motorists.org – excerpt
The California Environmental Protection Agency’s Air Resources Board (ARB) recently put on a presentation titled “The Science behind Sustainable Communities Strategies.” The stated goal was to provide “an objective review of the empirical evidence on how effective various transportation and land use strategies are at reducing vehicle miles traveled (and thus greenhouse gas emissions).” A representative from one of the NMA’s allied organizations in California, Robin Cole with the Association of California Car Clubs, attended and provides us with a first-hand account below.
Robin’s comments remind us of how hostile urban planners are toward automobiles as they spread their vision of densely populated urban areas where cars are seen as a threat. Robin notes that the presenter, Dr. Susan Handy with the University of California—Davis, relied mostly on assumptions, not facts, to support her claims. This approach reminds us of the rationale for mandating the 55 mph National Maximum Speed Limit (NMSL) during the Arab Oil Embargo. The government claimed that lowering highway speed limits would reduce fuel consumption by more than two percent. In reality, the reduction was less than half a percent, yet it took more than 20 years to fully repeal the onerous NMSL…

The bottom-line goal of all of this is to get people out of their vehicles by making it more expensive to drive (gas, parking, tolls, etc.) and by getting people to live near where they work, play, shop, etc… (more)

S.F.’s Prop. A is first step on road to put driving last

By Phillip Matier and Andrew Ross : sfgate – excerpt

There’s a lot more to San Francisco’s $500 million Proposition A than fixing roads — it’s really the first step in a master plan to put buses, bikes and pedestrians on the fast track and move cars into the slow lane.

A close look at the projects that would be funded by Prop. A shows the overall plan calls for reducing miles of traffic lanes for cars, removing an unknown number of parking spaces and reducing stops on several Muni lines to enable the buses to cross town faster.

The biggest chunk — $142 million — would go into new traffic signals, crosswalks and other projects to speed Muni and make it safer to cross the street.

Market Street would get $90 million for rehabbing and upgrading Muni boarding islands, bike lanes, sidewalks, traffic signals and bus and streetcar service between Castro Street and the Embarcadero.

Prop. A would also provide $30 million to help repair or replace 40 escalators and elevators that are forever breaking down, many of them at stations shared by BART and Muni Metro… (more)

Don’t know if this is the first step, it is definitely the next step. SFMTA and their supporters are really on the block. Most critics of Prop A point to language that states the SFMTA “may” spend the money this way, which is not the same as saying the money “shall be spent this way.”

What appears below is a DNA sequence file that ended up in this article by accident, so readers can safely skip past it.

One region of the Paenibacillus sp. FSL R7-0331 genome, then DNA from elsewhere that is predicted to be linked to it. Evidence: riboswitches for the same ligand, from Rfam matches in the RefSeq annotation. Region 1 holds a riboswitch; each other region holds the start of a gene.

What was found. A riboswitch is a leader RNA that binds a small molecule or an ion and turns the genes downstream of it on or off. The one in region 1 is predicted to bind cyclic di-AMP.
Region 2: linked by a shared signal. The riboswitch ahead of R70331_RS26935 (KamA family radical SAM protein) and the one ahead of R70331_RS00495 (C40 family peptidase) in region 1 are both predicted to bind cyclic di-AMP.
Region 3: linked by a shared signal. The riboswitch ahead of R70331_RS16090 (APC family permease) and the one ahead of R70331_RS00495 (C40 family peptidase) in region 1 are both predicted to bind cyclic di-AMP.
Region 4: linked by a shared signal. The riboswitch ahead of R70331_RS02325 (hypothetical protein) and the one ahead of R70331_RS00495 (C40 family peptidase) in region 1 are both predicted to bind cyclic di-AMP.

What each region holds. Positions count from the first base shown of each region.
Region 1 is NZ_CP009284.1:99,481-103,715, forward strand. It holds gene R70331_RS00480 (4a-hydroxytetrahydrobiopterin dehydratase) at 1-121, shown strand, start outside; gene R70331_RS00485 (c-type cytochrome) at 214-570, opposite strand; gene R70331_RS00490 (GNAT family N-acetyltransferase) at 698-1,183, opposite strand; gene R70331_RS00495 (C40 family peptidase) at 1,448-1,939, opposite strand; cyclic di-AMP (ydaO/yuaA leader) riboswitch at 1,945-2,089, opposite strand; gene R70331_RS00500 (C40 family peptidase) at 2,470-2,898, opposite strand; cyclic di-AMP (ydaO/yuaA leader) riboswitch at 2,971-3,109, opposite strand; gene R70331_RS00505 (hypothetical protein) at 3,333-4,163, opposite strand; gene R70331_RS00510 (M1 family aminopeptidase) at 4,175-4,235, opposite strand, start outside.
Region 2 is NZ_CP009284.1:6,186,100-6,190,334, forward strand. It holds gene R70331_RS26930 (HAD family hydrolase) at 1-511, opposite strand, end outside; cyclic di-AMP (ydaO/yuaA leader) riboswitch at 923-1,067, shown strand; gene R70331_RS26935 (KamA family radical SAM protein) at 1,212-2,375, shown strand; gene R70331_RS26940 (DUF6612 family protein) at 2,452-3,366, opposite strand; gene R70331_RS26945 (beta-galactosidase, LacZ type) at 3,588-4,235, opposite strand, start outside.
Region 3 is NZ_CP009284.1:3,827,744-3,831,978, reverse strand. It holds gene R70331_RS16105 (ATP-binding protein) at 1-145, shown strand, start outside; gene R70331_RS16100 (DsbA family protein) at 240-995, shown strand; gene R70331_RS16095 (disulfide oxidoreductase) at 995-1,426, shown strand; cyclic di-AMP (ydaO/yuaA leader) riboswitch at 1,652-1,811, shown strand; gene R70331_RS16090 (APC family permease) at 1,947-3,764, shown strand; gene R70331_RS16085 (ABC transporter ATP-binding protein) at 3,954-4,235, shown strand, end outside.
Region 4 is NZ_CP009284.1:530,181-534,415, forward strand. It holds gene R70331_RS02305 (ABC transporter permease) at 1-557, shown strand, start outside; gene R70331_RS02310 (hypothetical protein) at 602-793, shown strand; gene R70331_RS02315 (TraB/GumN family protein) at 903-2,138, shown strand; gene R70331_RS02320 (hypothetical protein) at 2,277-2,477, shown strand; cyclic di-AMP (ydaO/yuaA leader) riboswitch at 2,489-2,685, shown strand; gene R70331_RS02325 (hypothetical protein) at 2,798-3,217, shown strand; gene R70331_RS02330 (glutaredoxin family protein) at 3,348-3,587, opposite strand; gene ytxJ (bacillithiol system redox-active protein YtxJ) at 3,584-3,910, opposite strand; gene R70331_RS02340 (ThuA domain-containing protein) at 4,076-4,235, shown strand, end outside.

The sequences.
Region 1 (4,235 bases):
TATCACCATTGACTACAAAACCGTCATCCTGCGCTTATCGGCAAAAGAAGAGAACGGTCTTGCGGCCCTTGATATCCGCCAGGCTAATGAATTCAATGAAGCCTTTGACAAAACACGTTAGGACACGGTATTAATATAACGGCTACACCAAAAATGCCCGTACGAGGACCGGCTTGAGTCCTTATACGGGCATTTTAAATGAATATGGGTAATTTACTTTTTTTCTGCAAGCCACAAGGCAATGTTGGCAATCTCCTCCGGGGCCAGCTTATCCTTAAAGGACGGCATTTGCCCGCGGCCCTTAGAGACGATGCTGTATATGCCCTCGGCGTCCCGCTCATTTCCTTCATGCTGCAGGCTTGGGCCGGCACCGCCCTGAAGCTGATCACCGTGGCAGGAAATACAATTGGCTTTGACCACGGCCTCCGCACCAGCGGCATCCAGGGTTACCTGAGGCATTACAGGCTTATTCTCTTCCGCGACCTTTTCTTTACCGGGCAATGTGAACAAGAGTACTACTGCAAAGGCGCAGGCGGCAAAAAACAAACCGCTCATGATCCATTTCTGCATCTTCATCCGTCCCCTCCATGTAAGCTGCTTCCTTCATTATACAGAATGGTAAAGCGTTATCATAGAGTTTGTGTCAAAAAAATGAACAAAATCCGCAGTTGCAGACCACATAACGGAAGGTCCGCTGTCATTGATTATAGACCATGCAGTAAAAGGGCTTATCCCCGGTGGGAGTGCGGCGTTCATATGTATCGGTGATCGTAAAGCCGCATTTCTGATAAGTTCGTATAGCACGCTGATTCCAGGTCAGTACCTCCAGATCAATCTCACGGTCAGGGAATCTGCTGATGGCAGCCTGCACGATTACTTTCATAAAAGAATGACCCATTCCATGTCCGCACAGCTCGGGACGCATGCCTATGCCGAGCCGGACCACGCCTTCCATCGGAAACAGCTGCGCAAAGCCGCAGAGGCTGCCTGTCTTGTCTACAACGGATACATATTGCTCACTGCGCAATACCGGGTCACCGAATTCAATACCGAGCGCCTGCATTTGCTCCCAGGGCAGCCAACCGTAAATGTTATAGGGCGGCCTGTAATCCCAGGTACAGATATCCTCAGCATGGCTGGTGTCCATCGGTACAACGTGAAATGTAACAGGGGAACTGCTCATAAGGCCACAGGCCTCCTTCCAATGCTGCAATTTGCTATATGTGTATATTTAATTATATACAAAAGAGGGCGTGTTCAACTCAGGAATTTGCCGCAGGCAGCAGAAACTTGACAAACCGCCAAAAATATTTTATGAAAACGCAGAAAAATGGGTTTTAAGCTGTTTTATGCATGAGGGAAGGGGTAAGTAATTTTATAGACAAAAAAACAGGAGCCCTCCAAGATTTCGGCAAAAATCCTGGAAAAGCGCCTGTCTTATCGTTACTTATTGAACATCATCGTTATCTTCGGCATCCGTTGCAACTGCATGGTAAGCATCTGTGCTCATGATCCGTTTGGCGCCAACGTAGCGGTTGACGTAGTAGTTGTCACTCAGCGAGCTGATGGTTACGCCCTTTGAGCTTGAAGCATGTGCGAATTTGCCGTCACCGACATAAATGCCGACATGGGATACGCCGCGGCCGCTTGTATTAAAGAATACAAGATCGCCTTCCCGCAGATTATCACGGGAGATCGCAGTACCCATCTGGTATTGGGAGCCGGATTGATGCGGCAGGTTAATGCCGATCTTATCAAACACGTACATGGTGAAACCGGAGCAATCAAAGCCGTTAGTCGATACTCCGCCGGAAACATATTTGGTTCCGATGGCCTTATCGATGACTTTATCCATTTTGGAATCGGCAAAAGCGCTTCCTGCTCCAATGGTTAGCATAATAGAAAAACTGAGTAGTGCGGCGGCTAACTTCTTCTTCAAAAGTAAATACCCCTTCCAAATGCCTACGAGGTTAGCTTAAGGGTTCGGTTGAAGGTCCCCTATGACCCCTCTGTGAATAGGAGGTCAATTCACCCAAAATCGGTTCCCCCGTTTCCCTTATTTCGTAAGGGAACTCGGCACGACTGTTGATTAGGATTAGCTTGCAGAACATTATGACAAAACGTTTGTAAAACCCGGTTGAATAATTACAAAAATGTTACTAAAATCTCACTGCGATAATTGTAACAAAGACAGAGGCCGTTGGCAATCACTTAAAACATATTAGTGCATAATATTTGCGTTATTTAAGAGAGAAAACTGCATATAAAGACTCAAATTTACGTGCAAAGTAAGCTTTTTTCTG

According to the city controller, passage of this bond will result in higher property taxes and those taxes may be passed through to renters.

The bottom line is do you trust SFMTA to do what it promises based on past performance? If the answer is “no” and you want the right to own a car, you will want to vote No on A and B and Yes on L. For more on why go here: http://savesfmuni.wordpress.com/

San Francisco, California To Vote On Anti-Motorist Bond Measure

SFMTA Proposes New Car Restrictions, Extended Bus Lanes on Lower Market

by : sf.streetsblog – excerpt

Last week, the SFMTA presented its proposal to ban private auto drivers from turning onto Market Street, between Third and Eighth Streets. The move would be complemented with extended transit-only lanes, plus a new system of wayfinding signs aimed at keeping drivers off of Market.

The new plans, named “Safer Market Street,” would be implemented over nearly a year, beginning next spring, and would represent a major step towards a car-free lower Market – a longtime goal of many livable streets advocates, and some city officials (more)

Good reason to vote No on A and B and Yes on L. If you don’t like it vote against funding it. Stop this insanity before it gets any more out of hand.

Central SoMa Plan

SFMTA – excerpt

On Tuesday we supported a presentation to the Municipal Transportation Agency (MTA) Board, given by MTA staff. The presentation focused mainly on the proposed transportation improvements for Central SoMa as contained in the Draft Plan. You can see the presentation here.

You can watch the presentation and hear the MTA Board’s comments by following these steps:

  • Go to SFGTV
  • Click on “Video” for the December 3 hearing
  • Click on Item 14

In terms of next steps regarding streets and transportation issues, we are expecting to receive the results of the Central SoMa Transportation Impact Study by late spring, which we will use to refine our proposal.

If you have any questions or concerns, please contact me any time.

Steve Wertheim, Project Manager, Central SoMa Plan
(415) 558-6612

Please contact Mr. Wertheim and the supervisors with your suggestions.

Eyes on the Street: Folsom Buffered Bike Lane Goes Green

by  : sf.streetsblog – excerpt

The new, wider buffered bike lane on Folsom Street in SoMa is getting finishing touches this week as the SFMTA adds green paint where drivers are expected to merge with people on bikes.
“We pushed for green paint at the intersections, and we’re thrilled to see that safety element being added today,” the SF Bicycle Coalition wrote in its newsletter. “We’ll continue to monitor this pilot to see how the design works.”
Folsom commuters: How has your experience been? Does it feel safer? Are drivers using the bike lane, as has been often reported with the similar bike lane on Eighth Street? Let us know in the comments…. (more)